Workforce Development is a Pathway Out of Poverty


Poverty is generally described as a condition or state with a lack of resources. Sometimes, people in poverty are absent social, political, familial, or other resources. Poverty is always defined as a state where financial resources are scarce or absent.

Traditionally, assistance programs provide short term solutions to alleviate the pains of poverty, and a lack of financial resources. Popular assistance programs include food, clothing, shelter, or medical assistance. These temporarily ease the pain of poverty, but by no means cure the real problem. These programs can be very important to a community when administered in conjunction with economic mobility programs.

The only way for families to leave poverty behind is to increase their financial resources, and that is almost always accomplished by increasing earned (work) income.

Unfortunately, for many families in poverty, they have little hope of dramatically improving their earned income. Many are raising children, perhaps in a single-parent family, and stuck in low-wage jobs that are neither full-time, nor include benefits that many of us enjoy. The thought of trying to "go back to school," or be retrained in a new labor skill is almost impossible to imagine, if for nothing else the price tag that comes with that education.

Many industries are starved for good, trained (or trainable) workers to fill vacancies. Skilled trades and unions are seeking apprentices to learn trades like plumbing, electrical, welding, and much more.

So, what we end up with is many unskilled workers who are trapped in dead end situations, and we have employers and trades seeking new workers to make a career in their industry.

This is where MSK’s Culinary Job Training Program comes in. Through partnerships, we're creating a system that supports training or retraining for unemployed or under-employed adults. We launched our program in 2018 and have graduated 10 participants, whose tuition was fully paid through grants and donations to support the program.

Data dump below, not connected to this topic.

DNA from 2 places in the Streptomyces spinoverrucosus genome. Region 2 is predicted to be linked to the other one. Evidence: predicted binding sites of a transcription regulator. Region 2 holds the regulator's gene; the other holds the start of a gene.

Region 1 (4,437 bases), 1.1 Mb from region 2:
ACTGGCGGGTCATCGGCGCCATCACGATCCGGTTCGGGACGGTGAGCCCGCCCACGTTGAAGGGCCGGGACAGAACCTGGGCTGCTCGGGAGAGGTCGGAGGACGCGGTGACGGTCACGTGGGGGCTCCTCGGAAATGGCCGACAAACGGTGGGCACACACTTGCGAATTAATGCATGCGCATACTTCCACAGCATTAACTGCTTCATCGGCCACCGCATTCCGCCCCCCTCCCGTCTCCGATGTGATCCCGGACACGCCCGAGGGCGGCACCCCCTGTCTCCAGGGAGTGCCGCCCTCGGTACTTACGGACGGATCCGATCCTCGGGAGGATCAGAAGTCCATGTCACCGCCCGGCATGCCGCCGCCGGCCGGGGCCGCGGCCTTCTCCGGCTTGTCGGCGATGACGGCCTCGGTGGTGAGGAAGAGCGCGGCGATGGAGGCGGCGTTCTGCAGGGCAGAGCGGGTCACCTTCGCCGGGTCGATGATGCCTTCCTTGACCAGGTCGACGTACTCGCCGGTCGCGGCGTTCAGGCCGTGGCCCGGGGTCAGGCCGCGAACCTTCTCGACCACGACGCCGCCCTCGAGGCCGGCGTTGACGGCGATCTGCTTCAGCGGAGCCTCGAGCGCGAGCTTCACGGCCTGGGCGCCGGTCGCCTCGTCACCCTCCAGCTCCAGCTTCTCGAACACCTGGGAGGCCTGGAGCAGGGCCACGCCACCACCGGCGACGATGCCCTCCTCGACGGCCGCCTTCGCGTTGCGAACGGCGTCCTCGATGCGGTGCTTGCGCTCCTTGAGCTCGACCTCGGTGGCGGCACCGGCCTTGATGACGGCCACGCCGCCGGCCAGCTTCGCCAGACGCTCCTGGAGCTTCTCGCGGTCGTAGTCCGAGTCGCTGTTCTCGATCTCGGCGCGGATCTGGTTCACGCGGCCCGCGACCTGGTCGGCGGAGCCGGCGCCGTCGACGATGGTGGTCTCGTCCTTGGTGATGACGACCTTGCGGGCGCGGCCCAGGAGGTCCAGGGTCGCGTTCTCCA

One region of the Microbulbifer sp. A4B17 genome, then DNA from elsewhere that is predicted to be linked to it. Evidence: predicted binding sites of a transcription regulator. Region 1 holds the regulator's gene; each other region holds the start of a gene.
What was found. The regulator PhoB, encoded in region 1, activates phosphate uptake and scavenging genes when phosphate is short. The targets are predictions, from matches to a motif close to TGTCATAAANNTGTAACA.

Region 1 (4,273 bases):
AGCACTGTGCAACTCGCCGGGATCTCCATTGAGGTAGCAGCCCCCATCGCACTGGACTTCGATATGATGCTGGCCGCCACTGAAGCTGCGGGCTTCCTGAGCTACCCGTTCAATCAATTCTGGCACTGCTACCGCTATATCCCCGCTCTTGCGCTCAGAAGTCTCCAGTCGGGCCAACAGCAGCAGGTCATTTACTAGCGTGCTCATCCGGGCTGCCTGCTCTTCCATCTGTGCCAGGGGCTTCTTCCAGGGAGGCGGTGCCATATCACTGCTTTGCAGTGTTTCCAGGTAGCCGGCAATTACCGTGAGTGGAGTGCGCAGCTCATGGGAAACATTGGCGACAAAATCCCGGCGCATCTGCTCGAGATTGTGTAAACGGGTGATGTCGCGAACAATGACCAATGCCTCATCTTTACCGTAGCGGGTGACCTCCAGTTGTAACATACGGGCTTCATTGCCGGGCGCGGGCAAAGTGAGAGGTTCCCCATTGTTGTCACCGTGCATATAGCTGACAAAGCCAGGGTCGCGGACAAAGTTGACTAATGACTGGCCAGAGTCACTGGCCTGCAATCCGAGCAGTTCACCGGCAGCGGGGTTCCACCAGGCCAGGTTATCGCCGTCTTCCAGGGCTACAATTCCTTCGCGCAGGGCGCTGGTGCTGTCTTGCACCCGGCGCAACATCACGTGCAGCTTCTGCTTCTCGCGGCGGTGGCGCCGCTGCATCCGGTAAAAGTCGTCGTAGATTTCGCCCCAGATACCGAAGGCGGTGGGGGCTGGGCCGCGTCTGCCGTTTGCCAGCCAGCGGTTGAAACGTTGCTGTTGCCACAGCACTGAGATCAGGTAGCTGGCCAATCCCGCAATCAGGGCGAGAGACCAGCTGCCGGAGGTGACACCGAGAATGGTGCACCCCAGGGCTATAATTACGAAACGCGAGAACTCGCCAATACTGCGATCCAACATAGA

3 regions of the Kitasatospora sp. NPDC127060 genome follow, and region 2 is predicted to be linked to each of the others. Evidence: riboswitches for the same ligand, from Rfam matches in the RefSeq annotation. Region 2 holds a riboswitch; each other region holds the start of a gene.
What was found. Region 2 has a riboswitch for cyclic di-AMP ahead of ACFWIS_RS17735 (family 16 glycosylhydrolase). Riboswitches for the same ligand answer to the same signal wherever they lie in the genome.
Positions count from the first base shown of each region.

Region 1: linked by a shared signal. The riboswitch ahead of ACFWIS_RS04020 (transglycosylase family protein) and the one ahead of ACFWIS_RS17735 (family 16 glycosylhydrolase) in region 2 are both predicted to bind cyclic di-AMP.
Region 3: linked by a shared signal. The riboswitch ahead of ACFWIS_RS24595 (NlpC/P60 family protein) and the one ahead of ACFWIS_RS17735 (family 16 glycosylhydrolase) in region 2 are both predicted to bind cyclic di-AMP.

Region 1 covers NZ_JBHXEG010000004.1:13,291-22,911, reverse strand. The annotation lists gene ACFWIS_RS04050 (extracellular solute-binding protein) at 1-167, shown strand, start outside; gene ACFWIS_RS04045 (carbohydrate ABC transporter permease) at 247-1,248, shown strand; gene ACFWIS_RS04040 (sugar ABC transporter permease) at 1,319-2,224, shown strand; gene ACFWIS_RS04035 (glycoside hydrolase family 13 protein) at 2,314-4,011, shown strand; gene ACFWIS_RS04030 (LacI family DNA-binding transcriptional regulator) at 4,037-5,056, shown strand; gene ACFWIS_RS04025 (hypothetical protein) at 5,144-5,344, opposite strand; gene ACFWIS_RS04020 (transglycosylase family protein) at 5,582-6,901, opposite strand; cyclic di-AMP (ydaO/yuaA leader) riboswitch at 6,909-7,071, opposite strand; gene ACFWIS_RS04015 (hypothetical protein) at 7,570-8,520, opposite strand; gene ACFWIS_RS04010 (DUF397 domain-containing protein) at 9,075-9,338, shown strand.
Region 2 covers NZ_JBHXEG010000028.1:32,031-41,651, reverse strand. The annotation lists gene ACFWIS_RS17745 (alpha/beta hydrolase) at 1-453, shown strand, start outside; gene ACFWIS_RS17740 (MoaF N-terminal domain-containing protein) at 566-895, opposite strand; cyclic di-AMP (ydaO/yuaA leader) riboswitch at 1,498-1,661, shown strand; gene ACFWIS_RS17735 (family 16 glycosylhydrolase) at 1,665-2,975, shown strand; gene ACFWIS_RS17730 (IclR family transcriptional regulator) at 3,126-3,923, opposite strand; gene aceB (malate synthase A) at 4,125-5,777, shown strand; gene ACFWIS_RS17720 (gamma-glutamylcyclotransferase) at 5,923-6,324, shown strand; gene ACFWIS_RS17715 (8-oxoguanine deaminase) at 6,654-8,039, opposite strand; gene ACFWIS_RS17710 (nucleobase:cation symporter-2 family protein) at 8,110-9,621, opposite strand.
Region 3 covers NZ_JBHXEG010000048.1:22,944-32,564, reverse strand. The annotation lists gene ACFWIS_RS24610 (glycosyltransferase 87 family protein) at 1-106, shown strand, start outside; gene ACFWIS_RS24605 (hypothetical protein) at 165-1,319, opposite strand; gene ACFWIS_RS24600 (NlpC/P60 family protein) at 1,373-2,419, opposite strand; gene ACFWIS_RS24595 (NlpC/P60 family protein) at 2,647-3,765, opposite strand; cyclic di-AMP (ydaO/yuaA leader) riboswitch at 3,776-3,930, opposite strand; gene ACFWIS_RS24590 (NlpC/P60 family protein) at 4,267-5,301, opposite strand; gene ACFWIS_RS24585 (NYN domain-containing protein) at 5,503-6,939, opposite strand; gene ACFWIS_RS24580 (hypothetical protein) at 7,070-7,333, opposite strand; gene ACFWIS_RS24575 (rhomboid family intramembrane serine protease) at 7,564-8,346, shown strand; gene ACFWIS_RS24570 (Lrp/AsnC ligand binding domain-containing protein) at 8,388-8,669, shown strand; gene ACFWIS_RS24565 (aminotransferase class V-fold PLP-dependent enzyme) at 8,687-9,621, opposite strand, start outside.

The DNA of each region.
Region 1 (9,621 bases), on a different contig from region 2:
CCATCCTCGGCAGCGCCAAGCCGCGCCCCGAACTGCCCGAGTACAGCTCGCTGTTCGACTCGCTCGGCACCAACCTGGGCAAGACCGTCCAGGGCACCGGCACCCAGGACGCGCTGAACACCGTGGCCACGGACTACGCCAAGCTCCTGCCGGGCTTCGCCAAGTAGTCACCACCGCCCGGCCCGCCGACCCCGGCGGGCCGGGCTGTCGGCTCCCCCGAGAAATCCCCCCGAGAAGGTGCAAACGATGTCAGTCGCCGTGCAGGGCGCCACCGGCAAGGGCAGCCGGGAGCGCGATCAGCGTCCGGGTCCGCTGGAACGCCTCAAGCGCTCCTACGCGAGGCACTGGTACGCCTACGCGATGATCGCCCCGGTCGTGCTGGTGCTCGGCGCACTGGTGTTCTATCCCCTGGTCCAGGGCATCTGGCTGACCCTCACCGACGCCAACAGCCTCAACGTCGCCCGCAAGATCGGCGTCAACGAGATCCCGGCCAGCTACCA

The starting pay for graduates is no less than $10/hour and for several, they achieved wages higher than that. Several graduates have already had advances in their culinary career, equating to more earned income, and pushing poverty further and further away.

What partners do we look for in our Culinary Job Training program? We want job opportunities that are part of in-demand sectors, reward an industry-recognized food safety credential, have local employers, and the graduate can achieve advancement and a bright career opportunity.

For our participants, MSK helps by navigating "when life happens." We connect families to resources while the student is in training; resources like food, housing support, childcare options, counseling, career advice, transportation, and more. We have found that these supports are critical to success. If nothing else, we are an advocate in the student's corner, encouraging them to reach their dreams.

At MSK, we are striving to walk alongside our guests and create long term solutions to poverty and food insecurity. The results of the Culinary Job Training program speak for themselves.  Workforce development is a lasting way out of poverty.